Later, as I stood listening to Lisa’s speech to these young people, I was thinking about all of their questions. All of these questions which, in Swaziland, typically have no forum in which to be discussed. As a rule, Swazi culture prescribes silence for many of these issues, which is what makes it so terribly difficult for those committed to the fight against HIV. Sexuality is rarely discussed – not even among close friends – and strict gender roles (especially in the rural areas) often preclude such conversations within relationships. Even dating is something that is usually kept hidden. If a boy and girl (or man and woman, for that matter) are seen walking together, the community will assume that they are having sex. This leads most young people to date each other covertly, giving the whole idea of a romantic relationship an atmosphere of secrecy, mystery, and repression.  This means that role models or confidantes in matters of dating and sex are rather scarce.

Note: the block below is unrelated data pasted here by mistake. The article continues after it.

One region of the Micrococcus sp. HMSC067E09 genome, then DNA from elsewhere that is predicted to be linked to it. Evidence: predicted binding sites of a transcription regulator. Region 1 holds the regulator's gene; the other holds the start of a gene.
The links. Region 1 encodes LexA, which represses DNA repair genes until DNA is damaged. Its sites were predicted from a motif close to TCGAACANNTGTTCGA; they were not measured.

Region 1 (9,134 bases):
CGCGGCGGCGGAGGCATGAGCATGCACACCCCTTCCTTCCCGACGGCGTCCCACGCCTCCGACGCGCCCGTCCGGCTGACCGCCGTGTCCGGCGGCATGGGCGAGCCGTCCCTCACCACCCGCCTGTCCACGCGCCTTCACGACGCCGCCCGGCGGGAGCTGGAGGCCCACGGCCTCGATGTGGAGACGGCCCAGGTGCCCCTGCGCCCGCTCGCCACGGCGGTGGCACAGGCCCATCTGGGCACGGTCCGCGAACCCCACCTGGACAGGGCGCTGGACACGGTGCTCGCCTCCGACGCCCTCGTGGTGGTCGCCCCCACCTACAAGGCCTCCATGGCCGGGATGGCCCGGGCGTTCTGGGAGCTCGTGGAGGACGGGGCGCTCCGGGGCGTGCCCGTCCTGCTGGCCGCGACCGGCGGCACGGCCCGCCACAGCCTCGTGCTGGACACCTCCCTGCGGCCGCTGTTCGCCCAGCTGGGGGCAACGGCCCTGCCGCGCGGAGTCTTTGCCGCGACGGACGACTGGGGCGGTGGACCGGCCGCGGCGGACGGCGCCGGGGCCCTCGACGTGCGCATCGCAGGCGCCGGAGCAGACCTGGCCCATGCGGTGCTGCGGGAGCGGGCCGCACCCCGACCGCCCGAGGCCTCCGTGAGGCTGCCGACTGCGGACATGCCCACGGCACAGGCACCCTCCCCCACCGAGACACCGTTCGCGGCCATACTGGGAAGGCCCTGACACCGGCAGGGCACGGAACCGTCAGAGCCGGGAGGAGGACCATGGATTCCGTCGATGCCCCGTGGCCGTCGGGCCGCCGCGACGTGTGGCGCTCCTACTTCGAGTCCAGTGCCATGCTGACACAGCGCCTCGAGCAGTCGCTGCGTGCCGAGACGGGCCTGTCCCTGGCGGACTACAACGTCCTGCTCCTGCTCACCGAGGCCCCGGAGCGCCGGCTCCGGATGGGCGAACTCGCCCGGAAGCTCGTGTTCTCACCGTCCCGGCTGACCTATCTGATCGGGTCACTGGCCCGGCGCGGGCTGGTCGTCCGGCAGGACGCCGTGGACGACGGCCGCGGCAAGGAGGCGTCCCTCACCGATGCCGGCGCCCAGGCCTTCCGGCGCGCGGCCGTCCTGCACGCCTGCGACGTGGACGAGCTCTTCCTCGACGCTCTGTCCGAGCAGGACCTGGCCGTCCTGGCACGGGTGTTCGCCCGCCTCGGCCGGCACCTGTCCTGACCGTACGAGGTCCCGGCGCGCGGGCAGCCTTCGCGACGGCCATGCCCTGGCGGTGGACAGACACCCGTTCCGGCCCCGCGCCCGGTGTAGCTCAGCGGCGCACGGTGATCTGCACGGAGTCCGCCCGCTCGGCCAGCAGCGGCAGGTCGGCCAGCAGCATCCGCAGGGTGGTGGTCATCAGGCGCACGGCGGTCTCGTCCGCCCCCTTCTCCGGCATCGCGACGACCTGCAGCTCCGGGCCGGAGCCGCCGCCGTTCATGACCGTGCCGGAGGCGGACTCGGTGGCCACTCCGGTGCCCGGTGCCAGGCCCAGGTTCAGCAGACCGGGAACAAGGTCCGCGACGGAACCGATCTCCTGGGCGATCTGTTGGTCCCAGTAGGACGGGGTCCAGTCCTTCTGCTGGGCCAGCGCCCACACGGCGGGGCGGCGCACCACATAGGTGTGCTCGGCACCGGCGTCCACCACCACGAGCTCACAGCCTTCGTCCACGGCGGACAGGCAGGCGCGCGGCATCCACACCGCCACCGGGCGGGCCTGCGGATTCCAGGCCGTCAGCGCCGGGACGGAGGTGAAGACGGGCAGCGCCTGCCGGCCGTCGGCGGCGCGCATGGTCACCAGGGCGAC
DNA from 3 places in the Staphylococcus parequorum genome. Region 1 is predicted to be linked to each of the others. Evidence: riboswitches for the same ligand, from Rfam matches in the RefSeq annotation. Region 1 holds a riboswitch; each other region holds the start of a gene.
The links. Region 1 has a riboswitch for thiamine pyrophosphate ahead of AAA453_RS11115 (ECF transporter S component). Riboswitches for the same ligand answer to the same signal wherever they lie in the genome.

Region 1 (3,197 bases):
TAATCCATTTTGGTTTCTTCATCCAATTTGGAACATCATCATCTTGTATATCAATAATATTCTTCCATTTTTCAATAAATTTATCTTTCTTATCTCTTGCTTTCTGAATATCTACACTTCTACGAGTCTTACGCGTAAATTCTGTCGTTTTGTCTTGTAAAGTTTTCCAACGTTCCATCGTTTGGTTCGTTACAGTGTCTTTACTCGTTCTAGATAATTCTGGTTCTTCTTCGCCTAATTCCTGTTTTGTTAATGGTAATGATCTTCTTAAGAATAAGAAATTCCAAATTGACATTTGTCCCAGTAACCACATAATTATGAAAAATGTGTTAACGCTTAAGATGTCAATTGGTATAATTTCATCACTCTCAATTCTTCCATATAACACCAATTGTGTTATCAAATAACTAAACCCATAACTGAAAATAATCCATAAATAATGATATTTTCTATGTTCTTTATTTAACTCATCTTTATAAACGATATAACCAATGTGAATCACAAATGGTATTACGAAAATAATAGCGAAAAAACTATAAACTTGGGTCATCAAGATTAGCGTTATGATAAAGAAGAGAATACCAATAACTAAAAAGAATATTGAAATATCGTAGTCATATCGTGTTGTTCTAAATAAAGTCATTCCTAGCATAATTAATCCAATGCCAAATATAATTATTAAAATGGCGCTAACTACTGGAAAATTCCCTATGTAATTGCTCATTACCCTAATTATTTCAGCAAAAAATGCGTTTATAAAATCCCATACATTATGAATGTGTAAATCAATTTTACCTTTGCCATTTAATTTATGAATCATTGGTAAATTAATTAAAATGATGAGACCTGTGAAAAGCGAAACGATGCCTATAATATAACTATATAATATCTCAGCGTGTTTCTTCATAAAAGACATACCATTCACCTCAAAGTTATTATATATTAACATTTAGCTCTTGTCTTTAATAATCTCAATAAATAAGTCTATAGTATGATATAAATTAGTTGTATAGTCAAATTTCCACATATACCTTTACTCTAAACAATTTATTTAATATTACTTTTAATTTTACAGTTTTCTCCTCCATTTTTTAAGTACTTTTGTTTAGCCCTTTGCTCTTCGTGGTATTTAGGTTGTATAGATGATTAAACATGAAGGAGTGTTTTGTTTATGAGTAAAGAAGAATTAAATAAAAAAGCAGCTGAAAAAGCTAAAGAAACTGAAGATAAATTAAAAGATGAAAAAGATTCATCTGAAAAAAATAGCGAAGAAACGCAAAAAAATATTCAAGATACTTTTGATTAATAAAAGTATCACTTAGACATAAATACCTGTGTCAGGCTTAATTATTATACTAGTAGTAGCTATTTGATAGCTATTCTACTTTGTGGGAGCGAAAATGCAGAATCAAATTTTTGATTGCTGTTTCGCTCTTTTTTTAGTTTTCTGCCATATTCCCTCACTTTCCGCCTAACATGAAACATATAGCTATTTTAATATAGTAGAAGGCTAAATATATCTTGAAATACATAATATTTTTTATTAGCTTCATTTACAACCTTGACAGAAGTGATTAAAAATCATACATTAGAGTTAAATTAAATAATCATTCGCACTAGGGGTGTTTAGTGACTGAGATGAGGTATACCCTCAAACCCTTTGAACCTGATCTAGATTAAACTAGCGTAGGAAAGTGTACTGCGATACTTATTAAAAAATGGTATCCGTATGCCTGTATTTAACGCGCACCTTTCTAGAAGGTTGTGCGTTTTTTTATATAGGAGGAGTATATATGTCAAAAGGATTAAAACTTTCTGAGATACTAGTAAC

This was a dialogue in one community; with one group of young people. Maybe for some of them, it was just like any other day, or it was a way to get a free meal. But maybe not. Perhaps it was the start of something bigger for those in attendance: a new thought process, and a culture slightly more open from the one their parents experienced.